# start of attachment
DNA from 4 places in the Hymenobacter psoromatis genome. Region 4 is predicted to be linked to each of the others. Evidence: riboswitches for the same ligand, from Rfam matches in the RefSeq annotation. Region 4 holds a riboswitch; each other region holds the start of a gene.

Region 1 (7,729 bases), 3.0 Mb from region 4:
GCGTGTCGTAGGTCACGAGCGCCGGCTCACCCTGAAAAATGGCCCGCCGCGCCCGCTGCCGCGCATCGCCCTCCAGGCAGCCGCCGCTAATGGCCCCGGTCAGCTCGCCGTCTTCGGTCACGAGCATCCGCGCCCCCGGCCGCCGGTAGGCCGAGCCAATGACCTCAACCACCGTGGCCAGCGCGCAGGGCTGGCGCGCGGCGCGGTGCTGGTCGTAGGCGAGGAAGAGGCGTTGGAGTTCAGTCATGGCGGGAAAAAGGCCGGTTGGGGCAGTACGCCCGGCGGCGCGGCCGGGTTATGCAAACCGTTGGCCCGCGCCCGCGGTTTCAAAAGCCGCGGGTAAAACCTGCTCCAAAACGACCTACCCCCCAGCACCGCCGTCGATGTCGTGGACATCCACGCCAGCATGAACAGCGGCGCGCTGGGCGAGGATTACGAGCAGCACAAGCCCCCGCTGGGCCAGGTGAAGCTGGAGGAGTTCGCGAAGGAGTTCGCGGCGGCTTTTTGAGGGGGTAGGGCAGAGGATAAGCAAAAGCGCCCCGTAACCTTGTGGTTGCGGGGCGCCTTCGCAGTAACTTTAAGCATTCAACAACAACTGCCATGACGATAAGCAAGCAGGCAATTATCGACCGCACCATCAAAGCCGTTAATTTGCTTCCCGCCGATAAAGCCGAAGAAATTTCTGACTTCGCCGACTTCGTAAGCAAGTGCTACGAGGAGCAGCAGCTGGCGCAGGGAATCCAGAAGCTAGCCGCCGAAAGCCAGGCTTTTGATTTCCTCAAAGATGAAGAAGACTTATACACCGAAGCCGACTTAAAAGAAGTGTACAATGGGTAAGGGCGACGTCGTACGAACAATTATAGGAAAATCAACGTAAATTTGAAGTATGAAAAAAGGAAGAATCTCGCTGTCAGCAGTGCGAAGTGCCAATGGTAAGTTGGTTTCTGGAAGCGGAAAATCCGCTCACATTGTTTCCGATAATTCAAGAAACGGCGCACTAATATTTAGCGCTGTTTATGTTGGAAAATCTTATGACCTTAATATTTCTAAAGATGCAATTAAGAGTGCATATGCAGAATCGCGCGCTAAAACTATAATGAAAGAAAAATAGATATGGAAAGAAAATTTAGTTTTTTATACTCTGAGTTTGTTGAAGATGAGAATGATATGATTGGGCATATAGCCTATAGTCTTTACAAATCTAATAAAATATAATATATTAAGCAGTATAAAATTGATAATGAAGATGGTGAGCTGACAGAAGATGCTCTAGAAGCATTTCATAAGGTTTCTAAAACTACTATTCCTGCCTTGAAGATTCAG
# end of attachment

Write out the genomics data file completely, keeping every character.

DNA from 4 places in the Hymenobacter psoromatis genome. Region 4 is predicted to be linked to each of the others. Evidence: riboswitches for the same ligand, from Rfam matches in the RefSeq annotation. Region 4 holds a riboswitch; each other region holds the start of a gene.

Region 1 (7,729 bases), 3.0 Mb from region 4:
GCGTGTCGTAGGTCACGAGCGCCGGCTCACCCTGAAAAATGGCCCGCCGCGCCCGCTGCCGCGCATCGCCCTCCAGGCAGCCGCCGCTAATGGCCCCGGTCAGCTCGCCGTCTTCGGTCACGAGCATCCGCGCCCCCGGCCGCCGGTAGGCCGAGCCAATGACCTCAACCACCGTGGCCAGCGCGCAGGGCTGGCGCGCGGCGCGGTGCTGGTCGTAGGCGAGGAAGAGGCGTTGGAGTTCAGTCATGGCGGGAAAAAGGCCGGTTGGGGCAGTACGCCCGGCGGCGCGGCCGGGTTATGCAAACCGTTGGCCCGCGCCCGCGGTTTCAAAAGCCGCGGGTAAAACCTGCTCCAAAACGACCTACCCCCCAGCACCGCCGTCGATGTCGTGGACATCCACGCCAGCATGAACAGCGGCGCGCTGGGCGAGGATTACGAGCAGCACAAGCCCCCGCTGGGCCAGGTGAAGCTGGAGGAGTTCGCGAAGGAGTTCGCGGCGGCTTTTTGAGGGGGTAGGGCAGAGGATAAGCAAAAGCGCCCCGTAACCTTGTGGTTGCGGGGCGCCTTCGCAGTAACTTTAAGCATTCAACAACAACTGCCATGACGATAAGCAAGCAGGCAATTATCGACCGCACCATCAAAGCCGTTAATTTGCTTCCCGCCGATAAAGCCGAAGAAATTTCTGACTTCGCCGACTTCGTAAGCAAGTGCTACGAGGAGCAGCAGCTGGCGCAGGGAATCCAGAAGCTAGCCGCCGAAAGCCAGGCTTTTGATTTCCTCAAAGATGAAGAAGACTTATACACCGAAGCCGACTTAAAAGAAGTGTACAATGGGTAAGGGCGACGTCGTACGAACAATTATAGGAAAATCAACGTAAATTTGAAGTATGAAAAAAGGAAGAATCTCGCTGTCAGCAGTGCGAAGTGCCAATGGTAAGTTGGTTTCTGGAAGCGGAAAATCCGCTCACATTGTTTCCGATAATTCAAGAAACGGCGCACTAATATTTAGCGCTGTTTATGTTGGAAAATCTTATGACCTTAATATTTCTAAAGATGCAATTAAGAGTGCATATGCAGAATCGCGCGCTAAAACTATAATGAAAGAAAAATAGATATGGAAAGAAAATTTAGTTTTTTATACTCTGAGTTTGTTGAAGATGAGAATGATATGATTGGGCATATAGCCTATAGTCTTTACAAATCTAATAAAATATAATATATTAAGCAGTATAAAATTGATAATGAAGATGGTGAGCTGACAGAAGATGCTCTAGAAGCATTTCATAAGGTTTCTAAAACTACTATTCCTGCCTTGAAGATTCAG